NASA’s Mars Helicopter Has Pulled off Its Historic First Flight

NASA’s Ingenuity helicopter performed the first powered flight on another planet on Monday, ushering in a new era of extraterrestrial aviation.
April 19, 2021, 11:56am
Image: NASA/JPL-Caltech​
Image: NASA/JPL-Caltech
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NASA’s Ingenuity helicopter successfully lifted off from the surface on Mars on Monday, a milestone that demonstrates the first powered, controlled flight on another planet. 

The historic voyage, which lasted about 39 seconds, took Ingenuity about 10 feet off in the Martian surface at Jezero Crater, the region where the helicopter landed in the belly of the Perseverance rover in February. 


“Our team has been working on the Mars helicopter for over six years—and for some, even longer—towards this ultimate dream of experimenting with the first flight on Mars,” said MiMi Aung, the project manager for Ingenuity, in a press briefing from the Jet Propulsion Laboratory in Pasadena, California. “Here we are.”

Applause erupted around 6:52AM ET in the JPL control room where the Ingenuity leads had assembled to hear the first flight report from the helicopter, which conducted its ascent autonomously a few hours earlier. A minute later, the first images of the aerial milestone arrived, captured both from the perspective of Ingenuity’s downward-facing navigation camera and Perseverance, which watched the flight from a safe distance.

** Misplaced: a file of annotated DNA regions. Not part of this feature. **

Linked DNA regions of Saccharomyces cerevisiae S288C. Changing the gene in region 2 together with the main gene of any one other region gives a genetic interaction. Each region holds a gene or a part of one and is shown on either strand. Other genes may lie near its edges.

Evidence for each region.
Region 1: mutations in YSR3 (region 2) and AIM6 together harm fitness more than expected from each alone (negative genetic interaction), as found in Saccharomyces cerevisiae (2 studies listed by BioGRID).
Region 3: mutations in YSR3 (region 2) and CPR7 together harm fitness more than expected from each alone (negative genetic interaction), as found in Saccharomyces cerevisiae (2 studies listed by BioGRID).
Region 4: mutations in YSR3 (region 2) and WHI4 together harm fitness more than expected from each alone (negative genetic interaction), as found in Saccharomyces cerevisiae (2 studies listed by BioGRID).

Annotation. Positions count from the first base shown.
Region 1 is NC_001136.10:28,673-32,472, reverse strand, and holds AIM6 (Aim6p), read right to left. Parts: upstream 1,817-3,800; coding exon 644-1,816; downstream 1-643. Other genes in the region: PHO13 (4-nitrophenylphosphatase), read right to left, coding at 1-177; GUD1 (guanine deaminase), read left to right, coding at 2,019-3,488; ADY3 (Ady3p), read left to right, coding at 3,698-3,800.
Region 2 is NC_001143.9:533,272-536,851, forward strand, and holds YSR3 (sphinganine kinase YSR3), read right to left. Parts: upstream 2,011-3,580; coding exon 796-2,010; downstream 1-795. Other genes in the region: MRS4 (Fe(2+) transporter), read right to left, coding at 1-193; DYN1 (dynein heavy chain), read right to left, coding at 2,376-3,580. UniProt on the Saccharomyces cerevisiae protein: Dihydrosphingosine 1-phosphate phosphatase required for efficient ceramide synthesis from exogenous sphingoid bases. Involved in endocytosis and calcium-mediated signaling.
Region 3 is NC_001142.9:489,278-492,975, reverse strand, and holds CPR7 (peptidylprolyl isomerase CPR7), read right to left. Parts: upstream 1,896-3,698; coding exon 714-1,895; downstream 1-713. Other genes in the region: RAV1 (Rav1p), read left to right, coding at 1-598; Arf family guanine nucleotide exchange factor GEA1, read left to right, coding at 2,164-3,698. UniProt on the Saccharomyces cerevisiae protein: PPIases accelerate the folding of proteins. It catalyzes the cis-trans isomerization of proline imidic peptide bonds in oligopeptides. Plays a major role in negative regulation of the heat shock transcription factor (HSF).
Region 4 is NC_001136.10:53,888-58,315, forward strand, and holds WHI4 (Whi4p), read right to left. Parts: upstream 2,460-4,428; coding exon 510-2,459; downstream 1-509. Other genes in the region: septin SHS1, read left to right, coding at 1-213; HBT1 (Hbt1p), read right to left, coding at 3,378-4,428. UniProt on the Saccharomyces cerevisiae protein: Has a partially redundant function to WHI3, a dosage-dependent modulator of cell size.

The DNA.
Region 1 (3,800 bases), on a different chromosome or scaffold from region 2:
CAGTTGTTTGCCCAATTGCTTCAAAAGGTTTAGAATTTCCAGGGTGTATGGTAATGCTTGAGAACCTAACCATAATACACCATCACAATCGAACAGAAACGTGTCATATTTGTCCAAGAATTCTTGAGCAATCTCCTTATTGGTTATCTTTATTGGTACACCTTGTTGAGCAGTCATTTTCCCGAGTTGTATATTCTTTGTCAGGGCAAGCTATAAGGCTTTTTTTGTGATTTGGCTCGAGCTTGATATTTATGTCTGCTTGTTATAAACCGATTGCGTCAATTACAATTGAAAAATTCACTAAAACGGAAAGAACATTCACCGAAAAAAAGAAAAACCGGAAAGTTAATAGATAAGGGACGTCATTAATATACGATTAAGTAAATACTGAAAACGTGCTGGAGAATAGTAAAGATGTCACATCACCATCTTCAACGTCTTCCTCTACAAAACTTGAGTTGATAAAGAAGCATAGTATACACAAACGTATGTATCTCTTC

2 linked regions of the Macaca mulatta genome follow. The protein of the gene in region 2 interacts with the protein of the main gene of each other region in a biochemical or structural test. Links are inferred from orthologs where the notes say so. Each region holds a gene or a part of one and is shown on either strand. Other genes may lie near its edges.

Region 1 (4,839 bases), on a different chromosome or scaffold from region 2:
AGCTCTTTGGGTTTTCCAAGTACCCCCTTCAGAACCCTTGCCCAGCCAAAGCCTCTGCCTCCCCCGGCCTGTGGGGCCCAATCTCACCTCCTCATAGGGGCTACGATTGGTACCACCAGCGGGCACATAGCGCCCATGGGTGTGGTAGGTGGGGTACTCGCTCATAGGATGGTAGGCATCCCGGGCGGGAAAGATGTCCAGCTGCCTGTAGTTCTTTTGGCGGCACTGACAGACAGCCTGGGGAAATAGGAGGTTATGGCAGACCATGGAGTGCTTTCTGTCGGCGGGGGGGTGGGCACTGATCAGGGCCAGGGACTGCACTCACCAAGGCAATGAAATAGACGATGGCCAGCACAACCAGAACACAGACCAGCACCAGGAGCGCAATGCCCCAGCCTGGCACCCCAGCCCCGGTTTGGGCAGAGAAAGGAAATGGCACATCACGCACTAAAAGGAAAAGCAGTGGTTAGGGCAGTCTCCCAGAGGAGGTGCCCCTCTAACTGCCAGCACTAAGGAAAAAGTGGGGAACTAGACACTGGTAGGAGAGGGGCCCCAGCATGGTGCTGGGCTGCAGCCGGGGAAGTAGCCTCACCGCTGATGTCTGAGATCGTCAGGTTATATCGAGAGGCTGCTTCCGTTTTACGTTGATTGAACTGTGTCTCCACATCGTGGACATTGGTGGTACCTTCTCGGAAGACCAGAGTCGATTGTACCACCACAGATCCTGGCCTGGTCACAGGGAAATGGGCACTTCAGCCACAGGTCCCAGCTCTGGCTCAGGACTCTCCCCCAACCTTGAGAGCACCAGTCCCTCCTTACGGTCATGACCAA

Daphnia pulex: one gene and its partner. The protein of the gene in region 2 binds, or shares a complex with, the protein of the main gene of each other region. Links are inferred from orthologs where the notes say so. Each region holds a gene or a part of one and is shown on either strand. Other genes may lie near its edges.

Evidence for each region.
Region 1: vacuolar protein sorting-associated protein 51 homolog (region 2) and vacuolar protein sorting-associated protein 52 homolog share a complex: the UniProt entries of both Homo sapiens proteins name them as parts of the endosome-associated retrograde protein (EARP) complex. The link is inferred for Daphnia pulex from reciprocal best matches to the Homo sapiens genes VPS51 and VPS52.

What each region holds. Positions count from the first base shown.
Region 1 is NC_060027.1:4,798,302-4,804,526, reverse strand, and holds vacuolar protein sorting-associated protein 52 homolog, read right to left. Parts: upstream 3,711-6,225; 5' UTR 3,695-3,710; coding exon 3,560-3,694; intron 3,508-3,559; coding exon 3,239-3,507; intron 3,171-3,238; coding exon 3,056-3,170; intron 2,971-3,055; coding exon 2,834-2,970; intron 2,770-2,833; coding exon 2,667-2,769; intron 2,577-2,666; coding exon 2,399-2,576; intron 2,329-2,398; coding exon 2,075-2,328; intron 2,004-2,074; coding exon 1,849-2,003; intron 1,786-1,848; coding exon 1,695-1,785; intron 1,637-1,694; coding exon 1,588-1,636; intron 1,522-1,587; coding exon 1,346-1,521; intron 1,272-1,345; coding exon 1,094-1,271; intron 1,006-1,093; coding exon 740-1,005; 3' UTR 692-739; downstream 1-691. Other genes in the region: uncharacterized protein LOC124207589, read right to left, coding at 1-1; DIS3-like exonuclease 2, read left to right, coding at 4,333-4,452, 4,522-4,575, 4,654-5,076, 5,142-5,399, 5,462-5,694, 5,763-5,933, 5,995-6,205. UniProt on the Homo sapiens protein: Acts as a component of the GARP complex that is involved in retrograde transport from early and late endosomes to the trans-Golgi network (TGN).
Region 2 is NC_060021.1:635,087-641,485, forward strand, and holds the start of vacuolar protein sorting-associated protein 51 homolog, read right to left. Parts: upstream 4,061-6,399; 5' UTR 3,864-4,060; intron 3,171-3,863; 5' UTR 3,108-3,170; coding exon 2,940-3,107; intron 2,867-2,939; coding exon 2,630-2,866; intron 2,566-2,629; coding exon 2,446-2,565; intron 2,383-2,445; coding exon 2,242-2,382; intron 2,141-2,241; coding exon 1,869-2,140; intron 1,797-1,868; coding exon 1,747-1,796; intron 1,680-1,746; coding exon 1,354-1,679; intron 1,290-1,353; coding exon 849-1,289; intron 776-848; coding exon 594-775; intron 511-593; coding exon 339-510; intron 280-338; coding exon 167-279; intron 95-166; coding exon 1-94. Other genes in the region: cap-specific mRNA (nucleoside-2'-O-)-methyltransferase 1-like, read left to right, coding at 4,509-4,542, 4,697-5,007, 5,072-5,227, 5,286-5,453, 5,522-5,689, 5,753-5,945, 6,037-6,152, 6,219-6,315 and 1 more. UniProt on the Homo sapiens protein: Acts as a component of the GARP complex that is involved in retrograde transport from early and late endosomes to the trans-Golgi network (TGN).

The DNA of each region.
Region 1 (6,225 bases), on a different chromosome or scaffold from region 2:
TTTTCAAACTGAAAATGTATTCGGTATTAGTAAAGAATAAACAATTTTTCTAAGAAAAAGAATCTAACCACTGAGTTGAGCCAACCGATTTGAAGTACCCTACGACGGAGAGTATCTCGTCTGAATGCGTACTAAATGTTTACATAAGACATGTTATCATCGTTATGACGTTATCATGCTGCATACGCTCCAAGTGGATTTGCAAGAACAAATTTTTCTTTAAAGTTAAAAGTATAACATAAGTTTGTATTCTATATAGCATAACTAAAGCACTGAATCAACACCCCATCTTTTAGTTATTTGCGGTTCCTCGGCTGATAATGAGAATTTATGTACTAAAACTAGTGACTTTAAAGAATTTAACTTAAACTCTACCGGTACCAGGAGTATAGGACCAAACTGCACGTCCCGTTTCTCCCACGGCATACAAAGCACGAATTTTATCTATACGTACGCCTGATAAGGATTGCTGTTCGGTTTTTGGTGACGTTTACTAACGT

The view from Ingenuity shows the helicopter’s shadow cast on the Martian ground, a stunning visual encapsulation of the team’s accomplishment. Meanwhile, Perseverance captured images of the full flight, revealing the tiny helicopter’s frame against the vast landscape of Jezero Crater.

To generate lift in the extremely thin air of Mars, Ingenuity’s blades had to rotate at an astonishing rate of 2,500 revolutions per minute, roughly five times faster than helicopter rotors on Earth. The helicopter has also survived many frigid nights on Mars since it was first dropped off on the surface by Perseverance on April 3.

After weeks of waiting for the flight, the sense of relief and elation from mission leads was palpable on the livestream. Shortly after the good news arrived, Aung called the triumph “our Wright brothers moment” and expressed appreciation for all the people who had contributed to the breakthrough.

“We don't know from history what Orville and Wilbur did after their first successful flight,” Aung said, referring to the Wright brothers, “but I imagine the two brothers hugged each other.” 

“Well, you know, I'm hugging you virtually,” she added.

As a nod to this continuum of aviation milestones, Ingenuity carries a piece of the Wright Flyer, that groundbreaking vehicle that took to the air near Kitty Hawk, North Carolina, in 1903. But as with the development of aircraft on Earth, the era of powered flight on alien worlds will not stop with this one inaugural technology demonstration.

Ingenuity is expected to make incrementally more ambitious flights over the course of the next few weeks before it is retired roughly one month from now. Moreover, the helicopter has proved that powered flights beyond Earth are possible, opening up the potential for more sophisticated aircraft on Mars, and elsewhere in the solar system, in the future.

“We must take a moment to celebrate this moment,” Aung concluded. “That’s really important. Congratulations, everybody. Congratulations. Take that moment, and then after that, let's get back to work and more flights.”